Despite these advances, our chronic disease epidemic continues to worsen with no signs of slowing down. Heart attacks, strokes, cognitive decline, type 2 diabetes, and cancer are so common in our later years that most of us assume this is a normal part of aging. According to the CDC, 6 in 10 adults have one chronic disease and 4 in 10 have two or more. 

In the last two decades, little if any improvements have been made in life expectancy. Life expectancy in the USA is averaging 77 years old, compared to the United Kingdom at 81 years, and Japan with average life expectancy of 84 years.

Lifespan is the total number of years lived by an individual. Healthspan is the number of disease-free years lived. Life expectancy and health-adjusted life expectancy are population-level measures of lifespan and healthspan, respectively. A gap of 9-year is deduced from comparing 2020 data for median probabilistic projection of life expectancy and health-adjusted life expectancy.

However, it is unwise to assume that all 77 years are lived in good health. That is where healthspan comes in. Healthspan is defined by the number of years a person can expect to live in good health, meaning free of chronic disease and other disabilities we have come to associate with aging. Using the healthspan metric the American Heart Association reports the US average healthspan is 66 years old. This means you can expect at least 10 or more years living to 77, but not thriving. Activities such as walking a flight of stairs, getting in and out of a car, carrying groceries, getting off the floor may all be tasks that now require assistance. It is also helpful to point out that the average age of retirement in the USA is 63 years old according to Forbes.com. That gives the average person three years to enjoy retirement in full functional health!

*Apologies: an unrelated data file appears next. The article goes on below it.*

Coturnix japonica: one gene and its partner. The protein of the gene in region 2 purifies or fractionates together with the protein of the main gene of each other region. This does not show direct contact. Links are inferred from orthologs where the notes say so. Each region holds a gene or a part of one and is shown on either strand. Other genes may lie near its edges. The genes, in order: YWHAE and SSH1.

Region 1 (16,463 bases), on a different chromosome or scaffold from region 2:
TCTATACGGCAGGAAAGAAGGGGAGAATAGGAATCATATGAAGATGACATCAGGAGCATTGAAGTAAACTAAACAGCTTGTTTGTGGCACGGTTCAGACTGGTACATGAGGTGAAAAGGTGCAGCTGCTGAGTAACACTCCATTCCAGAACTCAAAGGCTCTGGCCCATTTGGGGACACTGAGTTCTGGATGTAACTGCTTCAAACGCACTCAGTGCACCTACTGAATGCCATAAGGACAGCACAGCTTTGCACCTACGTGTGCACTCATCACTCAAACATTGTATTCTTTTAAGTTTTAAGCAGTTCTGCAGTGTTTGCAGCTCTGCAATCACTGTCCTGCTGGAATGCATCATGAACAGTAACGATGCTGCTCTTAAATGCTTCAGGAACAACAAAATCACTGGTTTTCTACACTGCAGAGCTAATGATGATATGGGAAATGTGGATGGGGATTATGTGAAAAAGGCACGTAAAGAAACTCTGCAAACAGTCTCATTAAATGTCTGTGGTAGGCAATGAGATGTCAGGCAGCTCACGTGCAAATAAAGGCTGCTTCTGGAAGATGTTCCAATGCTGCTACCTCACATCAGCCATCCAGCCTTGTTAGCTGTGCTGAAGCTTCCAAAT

Keeping our number one killer heart disease as our example, medicine 3.0 is simply identifying and treating too late in the disease process.

Heart disease can go many years with no symptoms to speak of. It may take 50-70% blockage of the blood vessel feeding the heart before chest pain even starts! Most are not that lucky, as a heart attack is usually your first symptom of progressed disease.

“Atherosclerosis, the buildup of plague in the blood vessels, usually starts in the teens and 20s, and by the 30s we can see changes in most people,”

– cardiologist and professor at The University of Chicago Medicine.